One thing all researchers agree on, however, is that everyone who wants to lose weight should get some exercise. “In our studies,” adds Schlundt, “people who exercised as well as dieted lost more fat and less muscle.” The one similarity among dieters catalogued in the Weight Loss Registry, says James Hill, is that they all combined dieting with regular exercise.
The Meal Monitor
Do you hate breakfast? Avoid lunch? Skipping meals or undereating slows your metabolism and blurs the chemical signals for hunger and fullness. “You can stabilize your neuropeptide Y levels, the ‘hunger’ chemical, by eating at least a third of your calories at breakfast and another third at lunch,” says Callaway. Complex carbs are good, especially early in the day. They rev up the metabolism, replenish the body’s need for glycogen and they digest slowly, which keeps you feeling full longer.
The Broccoli Barometer
What foods do you love and hate? You can’t disregard this factor or you’ll never be able to live with your diet. Vegetarians, for instance, will have a hard time following Atkins because of its reliance on meat. You’ll do better with a calorie-controlled, low-fat diet that allows for fruits, vegetables and complex carbs. On the other hand, if you’d rather give up pasta than steak, pick a low-carb option.
The All-or-Nothing Question
Some people do best depriving themselves of foods they crave, so they aren’t tempted, which may be why some bread and cereal lovers are converts to a low-carb plan.
The Stress Test
If you feel hungry often and like to snack, or if you tend to use food for comfort, consider a low-energy-density plan like the one endorsed by the Mayo Clinic. Although suitable for anyone, this diet is particularly good for people who are emotional eaters, explains Donald Hensrud, MD, a weight-management specialist at Mayo. “People eat until they’re satisfied or full,” he points out, and you can eat more in terms of volume on this plan. The Clinic has come up with its own Healthy Weight Pyramid, emphasizing fruits, vegetables and whole grains. An emotional eater, says Schlundt, will also do better reaching for low-energy-dense snacks like fresh fruit, a treat that might be off-limits for a low-carb dieter.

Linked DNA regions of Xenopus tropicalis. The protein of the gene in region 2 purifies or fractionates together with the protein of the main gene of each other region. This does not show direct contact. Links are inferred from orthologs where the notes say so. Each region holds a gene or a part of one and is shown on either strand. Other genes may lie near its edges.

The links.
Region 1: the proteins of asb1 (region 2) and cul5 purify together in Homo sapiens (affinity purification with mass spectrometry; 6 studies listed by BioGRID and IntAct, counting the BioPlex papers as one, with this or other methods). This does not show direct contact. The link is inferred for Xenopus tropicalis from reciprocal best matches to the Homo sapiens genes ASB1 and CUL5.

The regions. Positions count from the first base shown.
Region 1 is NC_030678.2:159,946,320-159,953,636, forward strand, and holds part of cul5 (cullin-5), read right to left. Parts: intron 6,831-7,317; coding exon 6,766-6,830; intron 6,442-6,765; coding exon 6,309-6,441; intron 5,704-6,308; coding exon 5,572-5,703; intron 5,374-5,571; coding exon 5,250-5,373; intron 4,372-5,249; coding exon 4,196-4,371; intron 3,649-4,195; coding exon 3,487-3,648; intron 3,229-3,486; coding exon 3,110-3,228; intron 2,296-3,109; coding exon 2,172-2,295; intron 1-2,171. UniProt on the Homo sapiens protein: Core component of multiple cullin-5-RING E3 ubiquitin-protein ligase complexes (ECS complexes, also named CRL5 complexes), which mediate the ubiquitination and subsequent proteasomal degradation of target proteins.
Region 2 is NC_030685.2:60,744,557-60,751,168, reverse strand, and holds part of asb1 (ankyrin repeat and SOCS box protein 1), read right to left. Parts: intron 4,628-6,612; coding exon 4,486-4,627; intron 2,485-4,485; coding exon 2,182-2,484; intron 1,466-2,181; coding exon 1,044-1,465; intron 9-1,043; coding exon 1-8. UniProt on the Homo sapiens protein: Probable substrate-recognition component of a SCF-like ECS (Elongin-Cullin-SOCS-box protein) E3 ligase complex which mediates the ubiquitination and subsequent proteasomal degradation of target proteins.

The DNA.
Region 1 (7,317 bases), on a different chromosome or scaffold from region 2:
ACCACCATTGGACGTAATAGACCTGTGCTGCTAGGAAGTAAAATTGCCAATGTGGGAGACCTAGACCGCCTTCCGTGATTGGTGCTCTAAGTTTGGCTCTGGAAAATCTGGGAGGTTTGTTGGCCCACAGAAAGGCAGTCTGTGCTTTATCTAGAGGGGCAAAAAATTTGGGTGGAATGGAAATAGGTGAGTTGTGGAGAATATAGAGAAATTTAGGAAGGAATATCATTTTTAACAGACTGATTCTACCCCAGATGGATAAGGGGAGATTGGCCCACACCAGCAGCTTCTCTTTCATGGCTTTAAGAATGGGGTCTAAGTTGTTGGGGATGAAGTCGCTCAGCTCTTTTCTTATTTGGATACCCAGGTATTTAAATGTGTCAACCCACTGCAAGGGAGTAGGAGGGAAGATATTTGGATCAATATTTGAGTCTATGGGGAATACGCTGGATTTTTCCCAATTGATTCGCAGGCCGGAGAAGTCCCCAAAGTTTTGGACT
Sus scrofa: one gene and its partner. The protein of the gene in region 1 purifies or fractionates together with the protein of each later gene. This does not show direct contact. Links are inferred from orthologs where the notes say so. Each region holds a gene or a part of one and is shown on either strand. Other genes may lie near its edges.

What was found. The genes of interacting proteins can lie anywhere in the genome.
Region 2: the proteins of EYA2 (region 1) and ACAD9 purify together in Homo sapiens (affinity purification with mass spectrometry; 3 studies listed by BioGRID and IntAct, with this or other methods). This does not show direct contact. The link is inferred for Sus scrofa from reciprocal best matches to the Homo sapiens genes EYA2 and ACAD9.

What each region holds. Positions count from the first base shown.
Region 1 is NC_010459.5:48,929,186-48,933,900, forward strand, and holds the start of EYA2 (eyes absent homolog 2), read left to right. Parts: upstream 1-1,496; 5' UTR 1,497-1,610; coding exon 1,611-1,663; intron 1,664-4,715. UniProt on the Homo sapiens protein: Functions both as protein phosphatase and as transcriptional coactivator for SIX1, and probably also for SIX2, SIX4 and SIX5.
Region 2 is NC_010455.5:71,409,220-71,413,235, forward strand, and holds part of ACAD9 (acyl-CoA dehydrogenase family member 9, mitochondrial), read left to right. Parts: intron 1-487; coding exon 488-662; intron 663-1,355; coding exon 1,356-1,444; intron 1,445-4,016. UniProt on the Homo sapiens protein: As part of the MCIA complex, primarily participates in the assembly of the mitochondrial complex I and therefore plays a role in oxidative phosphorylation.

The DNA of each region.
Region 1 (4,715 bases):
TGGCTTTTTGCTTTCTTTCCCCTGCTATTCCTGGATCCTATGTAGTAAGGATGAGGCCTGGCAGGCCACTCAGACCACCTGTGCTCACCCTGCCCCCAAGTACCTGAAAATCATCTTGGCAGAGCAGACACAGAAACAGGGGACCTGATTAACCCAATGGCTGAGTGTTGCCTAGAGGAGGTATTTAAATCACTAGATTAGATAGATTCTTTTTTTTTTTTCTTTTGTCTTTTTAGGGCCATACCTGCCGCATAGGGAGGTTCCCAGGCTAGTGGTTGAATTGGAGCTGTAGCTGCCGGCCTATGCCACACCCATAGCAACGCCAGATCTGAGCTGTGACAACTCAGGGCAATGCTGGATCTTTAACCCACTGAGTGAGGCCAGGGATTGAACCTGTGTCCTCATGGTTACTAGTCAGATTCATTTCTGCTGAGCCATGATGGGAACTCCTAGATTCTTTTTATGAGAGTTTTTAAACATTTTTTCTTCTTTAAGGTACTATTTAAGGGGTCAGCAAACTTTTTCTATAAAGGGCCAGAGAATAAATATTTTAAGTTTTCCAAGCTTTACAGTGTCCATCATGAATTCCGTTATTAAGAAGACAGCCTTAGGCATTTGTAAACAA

The Convenience Quiz
The Mayo Clinic is also studying a Slim-Fast-based diet to see if busy people will do better on a simple, ready-made plan. If you want a no-brainer diet, a meal-replacement regimen or a system like Jenny Craig’s could be right for you.
Remember that gender makes a difference too. “Men tend to have an easier time losing weight because they usually have more lean muscle mass, which means they burn more calories,” says Hensrud. This can be frustrating, Schlundt points out, if a couple diet together, and he loses weight faster. Another truth, Hensrud adds, is that women who are dieting seem to enjoy group support like a Weight Watchers program, while men may prefer being tough and doing it on their own.
The Diet for the Future
Will this new research lead to the end of dieting as we know it? It might loosen the stranglehold of the mega-diets like Atkins and South Beach. In any case, the Weight Loss Registry points out that although people lose weight by all different methods, they tend to keep it off in remarkably similar ways. Overwhelmingly, Hill says, successful dieters follow four rules in their maintenance phase:
- Eat breakfast.
- Eat a calorie-aware, moderately low-fat diet that includes complex carbs.
- Get plenty of exercise at moderate intensity. Walk!
- Self-monitor through frequent weigh-ins and a food and exercise diary